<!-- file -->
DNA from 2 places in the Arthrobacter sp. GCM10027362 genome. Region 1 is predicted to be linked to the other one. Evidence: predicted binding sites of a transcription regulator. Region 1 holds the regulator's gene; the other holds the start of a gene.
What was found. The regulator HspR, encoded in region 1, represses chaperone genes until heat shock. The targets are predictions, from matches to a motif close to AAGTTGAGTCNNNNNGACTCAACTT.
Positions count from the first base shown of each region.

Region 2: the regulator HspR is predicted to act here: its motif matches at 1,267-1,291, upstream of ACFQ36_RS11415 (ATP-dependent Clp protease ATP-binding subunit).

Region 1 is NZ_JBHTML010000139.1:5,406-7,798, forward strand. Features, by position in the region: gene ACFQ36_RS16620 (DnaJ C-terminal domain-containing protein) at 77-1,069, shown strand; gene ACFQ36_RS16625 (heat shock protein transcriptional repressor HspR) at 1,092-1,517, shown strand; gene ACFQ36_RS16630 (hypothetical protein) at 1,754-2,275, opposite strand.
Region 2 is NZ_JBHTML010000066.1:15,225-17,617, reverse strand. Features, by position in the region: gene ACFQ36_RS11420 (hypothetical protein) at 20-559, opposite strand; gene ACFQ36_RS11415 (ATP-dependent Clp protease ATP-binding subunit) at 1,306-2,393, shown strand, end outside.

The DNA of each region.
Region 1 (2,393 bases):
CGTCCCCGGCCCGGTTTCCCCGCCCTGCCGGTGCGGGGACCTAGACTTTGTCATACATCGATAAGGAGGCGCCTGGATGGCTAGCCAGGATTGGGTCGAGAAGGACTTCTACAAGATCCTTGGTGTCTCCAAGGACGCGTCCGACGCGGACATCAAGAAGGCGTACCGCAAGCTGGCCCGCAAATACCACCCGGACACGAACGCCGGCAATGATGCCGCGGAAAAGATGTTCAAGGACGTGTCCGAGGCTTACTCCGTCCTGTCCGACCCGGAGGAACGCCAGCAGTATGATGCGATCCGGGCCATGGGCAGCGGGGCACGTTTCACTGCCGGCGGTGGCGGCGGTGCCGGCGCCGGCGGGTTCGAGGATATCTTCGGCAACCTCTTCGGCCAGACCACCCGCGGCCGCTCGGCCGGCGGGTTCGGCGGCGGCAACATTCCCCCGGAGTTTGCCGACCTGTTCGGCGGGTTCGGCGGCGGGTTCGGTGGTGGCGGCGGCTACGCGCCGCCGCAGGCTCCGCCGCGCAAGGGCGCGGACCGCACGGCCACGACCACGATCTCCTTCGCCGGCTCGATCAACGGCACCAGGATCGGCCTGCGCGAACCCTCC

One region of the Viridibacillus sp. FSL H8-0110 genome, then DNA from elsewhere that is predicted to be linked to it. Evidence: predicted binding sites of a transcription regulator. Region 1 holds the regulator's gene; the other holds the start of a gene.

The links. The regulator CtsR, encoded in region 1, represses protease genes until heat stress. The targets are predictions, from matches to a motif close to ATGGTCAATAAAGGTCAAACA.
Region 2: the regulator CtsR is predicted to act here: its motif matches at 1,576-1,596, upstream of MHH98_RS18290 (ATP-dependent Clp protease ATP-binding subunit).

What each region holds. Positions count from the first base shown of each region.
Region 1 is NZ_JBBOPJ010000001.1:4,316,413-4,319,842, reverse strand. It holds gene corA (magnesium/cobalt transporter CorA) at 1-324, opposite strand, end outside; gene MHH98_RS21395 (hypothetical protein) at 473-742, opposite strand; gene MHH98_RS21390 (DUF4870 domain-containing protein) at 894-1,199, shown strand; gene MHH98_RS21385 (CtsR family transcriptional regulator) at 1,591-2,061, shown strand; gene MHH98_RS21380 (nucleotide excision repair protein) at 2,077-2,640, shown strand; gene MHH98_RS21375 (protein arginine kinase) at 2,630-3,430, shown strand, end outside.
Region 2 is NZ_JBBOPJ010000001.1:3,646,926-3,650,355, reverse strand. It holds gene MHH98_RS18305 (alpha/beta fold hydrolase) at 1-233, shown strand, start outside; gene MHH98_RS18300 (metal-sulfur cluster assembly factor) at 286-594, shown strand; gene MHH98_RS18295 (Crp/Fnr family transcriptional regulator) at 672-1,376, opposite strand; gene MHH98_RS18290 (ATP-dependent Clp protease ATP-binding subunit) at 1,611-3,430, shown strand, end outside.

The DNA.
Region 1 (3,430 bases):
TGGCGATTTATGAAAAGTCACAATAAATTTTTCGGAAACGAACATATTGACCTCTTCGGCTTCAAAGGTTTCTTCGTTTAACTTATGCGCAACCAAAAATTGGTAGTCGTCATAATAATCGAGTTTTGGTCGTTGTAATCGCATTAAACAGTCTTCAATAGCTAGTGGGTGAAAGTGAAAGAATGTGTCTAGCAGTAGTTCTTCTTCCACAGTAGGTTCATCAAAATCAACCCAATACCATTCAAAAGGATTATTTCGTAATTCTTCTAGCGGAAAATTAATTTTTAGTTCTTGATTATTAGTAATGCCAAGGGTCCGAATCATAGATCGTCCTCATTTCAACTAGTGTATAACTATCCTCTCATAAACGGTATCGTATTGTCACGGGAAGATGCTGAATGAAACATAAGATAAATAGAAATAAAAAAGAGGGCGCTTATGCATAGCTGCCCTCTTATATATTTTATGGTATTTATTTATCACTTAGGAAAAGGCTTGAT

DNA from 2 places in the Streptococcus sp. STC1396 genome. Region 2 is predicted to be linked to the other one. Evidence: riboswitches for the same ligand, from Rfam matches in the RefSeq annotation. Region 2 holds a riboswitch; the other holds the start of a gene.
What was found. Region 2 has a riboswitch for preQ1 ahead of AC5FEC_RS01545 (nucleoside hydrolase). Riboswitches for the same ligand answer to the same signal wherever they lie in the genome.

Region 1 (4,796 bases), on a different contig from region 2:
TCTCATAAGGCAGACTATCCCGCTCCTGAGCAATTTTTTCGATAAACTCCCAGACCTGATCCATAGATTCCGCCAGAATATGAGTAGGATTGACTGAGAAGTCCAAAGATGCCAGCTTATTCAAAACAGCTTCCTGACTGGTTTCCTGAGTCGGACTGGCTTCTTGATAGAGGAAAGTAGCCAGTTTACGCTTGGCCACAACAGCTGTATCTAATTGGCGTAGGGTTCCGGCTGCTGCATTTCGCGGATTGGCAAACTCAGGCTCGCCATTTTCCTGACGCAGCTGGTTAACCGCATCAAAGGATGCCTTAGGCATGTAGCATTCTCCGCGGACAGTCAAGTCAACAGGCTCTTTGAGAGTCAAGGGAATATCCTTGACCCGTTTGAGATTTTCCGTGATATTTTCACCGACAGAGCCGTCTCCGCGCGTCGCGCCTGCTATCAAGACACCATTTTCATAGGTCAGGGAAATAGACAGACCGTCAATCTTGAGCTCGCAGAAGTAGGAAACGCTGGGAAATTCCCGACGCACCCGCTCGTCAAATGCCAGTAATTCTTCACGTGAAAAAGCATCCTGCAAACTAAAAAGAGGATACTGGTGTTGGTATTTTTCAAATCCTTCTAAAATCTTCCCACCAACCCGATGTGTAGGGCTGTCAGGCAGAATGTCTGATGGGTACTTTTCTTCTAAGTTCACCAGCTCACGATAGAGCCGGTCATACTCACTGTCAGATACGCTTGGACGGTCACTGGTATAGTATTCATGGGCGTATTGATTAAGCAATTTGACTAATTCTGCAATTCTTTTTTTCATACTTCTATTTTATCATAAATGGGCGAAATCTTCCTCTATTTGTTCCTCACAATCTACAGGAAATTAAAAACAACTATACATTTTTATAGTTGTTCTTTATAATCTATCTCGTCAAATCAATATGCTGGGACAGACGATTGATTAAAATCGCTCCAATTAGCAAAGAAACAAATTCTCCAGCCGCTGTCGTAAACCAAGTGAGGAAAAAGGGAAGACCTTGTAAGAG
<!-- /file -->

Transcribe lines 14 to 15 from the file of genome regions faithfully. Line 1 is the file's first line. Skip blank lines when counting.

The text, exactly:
Region 1 is NZ_JBBOPJ010000001.1:4,316,413-4,319,842, reverse strand. It holds gene corA (magnesium/cobalt transporter CorA) at 1-324, opposite strand, end outside; gene MHH98_RS21395 (hypothetical protein) at 473-742, opposite strand; gene MHH98_RS21390 (DUF4870 domain-containing protein) at 894-1,199, shown strand; gene MHH98_RS21385 (CtsR family transcriptional regulator) at 1,591-2,061, shown strand; gene MHH98_RS21380 (nucleotide excision repair protein) at 2,077-2,640, shown strand; gene MHH98_RS21375 (protein arginine kinase) at 2,630-3,430, shown strand, end outside.
Region 2 is NZ_JBBOPJ010000001.1:3,646,926-3,650,355, reverse strand. It holds gene MHH98_RS18305 (alpha/beta fold hydrolase) at 1-233, shown strand, start outside; gene MHH98_RS18300 (metal-sulfur cluster assembly factor) at 286-594, shown strand; gene MHH98_RS18295 (Crp/Fnr family transcriptional regulator) at 672-1,376, opposite strand; gene MHH98_RS18290 (ATP-dependent Clp protease ATP-binding subunit) at 1,611-3,430, shown strand, end outside.